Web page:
Editor's note: In the print edition of this story, we reported that Charles Bryan would be retiring from the Virginia Historical Society in September. Bryan is scheduled to retire in December 2008. Also, we reported that Bryan arrived at the society in 1998. He actually started in 1988.
As the story goes, in the mid-'80s a group of board members got into a cab and asked to be taken to the Virginia Historical Society. The cabbie had no idea where it was.
Soon after, Charles F. Bryan Jr. arrived with a mission to change that, to bring the institution, which was known nationally in scholarly circles, to the consciousness of the people of Virginia. And by all accounts, he seems to have succeeded. Bryan has dramatically changed VHS, helped raise more than $110 million and has overseen three expansions of its building on the Boulevard. He will retire in December of 2008 after 20 years with the museum.
Bryan has Parkinson's disease and says he wants to spend more time with his family. But that's not all: He and a colleague plan to start a museum-consulting business, and he is also working on a book about the personal turning points of famous Americans, such as Doug Wilder and John Glenn. Bryan announced his retirement a year early to make the transition easier. But his successor may have a hard time living up to the legacy of the Civil War scholar who turned a library into one of the most respected historical societies in the country.
Style: What has changed since you arrived in 1988?
Bryan: I remember when I came, I said to the board, "We're going to open this place up, we're going to have exhibits, we're going to have school groups here" and that's exactly what they were looking for, and they've certainly given me the support to carry out that vision. In 1988 when I came, we barely had 5,000 people come, and they were mostly scholars to use our library. In recent years we've gone as high as 80,000-plus. And the Web site reaches millions.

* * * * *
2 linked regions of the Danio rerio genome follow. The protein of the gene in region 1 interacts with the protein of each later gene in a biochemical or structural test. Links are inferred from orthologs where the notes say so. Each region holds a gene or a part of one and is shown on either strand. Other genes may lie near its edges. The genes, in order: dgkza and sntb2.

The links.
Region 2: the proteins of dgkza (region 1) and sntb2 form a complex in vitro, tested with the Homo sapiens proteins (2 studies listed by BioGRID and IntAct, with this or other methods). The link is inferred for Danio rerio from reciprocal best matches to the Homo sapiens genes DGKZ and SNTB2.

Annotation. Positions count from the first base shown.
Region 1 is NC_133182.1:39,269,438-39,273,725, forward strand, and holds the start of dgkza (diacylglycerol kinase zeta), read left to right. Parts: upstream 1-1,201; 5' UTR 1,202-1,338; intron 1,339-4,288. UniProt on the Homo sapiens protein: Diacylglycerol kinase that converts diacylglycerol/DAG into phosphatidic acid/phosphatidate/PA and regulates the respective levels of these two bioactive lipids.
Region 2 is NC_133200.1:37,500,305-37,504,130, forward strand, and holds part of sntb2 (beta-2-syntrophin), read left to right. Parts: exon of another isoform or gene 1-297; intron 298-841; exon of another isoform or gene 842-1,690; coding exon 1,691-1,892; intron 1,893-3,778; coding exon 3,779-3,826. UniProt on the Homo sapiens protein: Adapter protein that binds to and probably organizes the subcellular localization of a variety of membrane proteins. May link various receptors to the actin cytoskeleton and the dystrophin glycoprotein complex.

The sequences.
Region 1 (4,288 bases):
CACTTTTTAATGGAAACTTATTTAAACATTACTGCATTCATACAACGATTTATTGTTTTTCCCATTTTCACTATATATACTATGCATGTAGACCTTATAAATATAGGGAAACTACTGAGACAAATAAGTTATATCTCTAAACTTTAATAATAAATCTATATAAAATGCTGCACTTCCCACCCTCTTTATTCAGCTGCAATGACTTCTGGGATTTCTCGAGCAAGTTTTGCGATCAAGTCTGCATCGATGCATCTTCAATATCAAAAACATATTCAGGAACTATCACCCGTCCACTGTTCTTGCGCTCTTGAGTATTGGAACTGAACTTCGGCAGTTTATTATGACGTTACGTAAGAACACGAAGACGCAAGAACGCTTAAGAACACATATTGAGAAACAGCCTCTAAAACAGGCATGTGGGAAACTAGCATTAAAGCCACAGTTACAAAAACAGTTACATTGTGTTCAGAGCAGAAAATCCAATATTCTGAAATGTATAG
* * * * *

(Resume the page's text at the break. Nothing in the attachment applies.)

What makes VHS stand out?
The VHS is now regarded as one of the top historical societies in the country. There are several reasons for that. For one, it's Virginia history: We have an unusually long and important history. It's such an integral part of American history. Second, we have a remarkable collection of national and international significance. Third, it is what we do with that collection with the resources we have. Our research library is one. We created a state history museum it is regarded as one of the top in the country; it has won all sorts of awards. Education programs, particularly what we do with teacher training and what we do with school tours. We are very highly regarded programmatically.
What do you think we can learn from knowing Virginia's history?
The U.S. has more historical societies than any other nation on earth. It's a freedom we take for granted to learn without censorship. The lessons are profound. The separation of church and state which has been in the news a lot lately the origins of that statute actually started here in Virginia. There are lots of stories that are not so positive that we can learn from too.
You are credited with making VHS more accessible to the public. What did you do?
We made it open every day of the week and things like free Sundays. The general public isn't going to come watch scholars do their research. We created something that didn't exist in the state: all the state's history under one roof, all aspects, all regions. Virginia has some of the best museums Williamsburg, Jamestown but they all deal with a particular aspect of Virginia's history.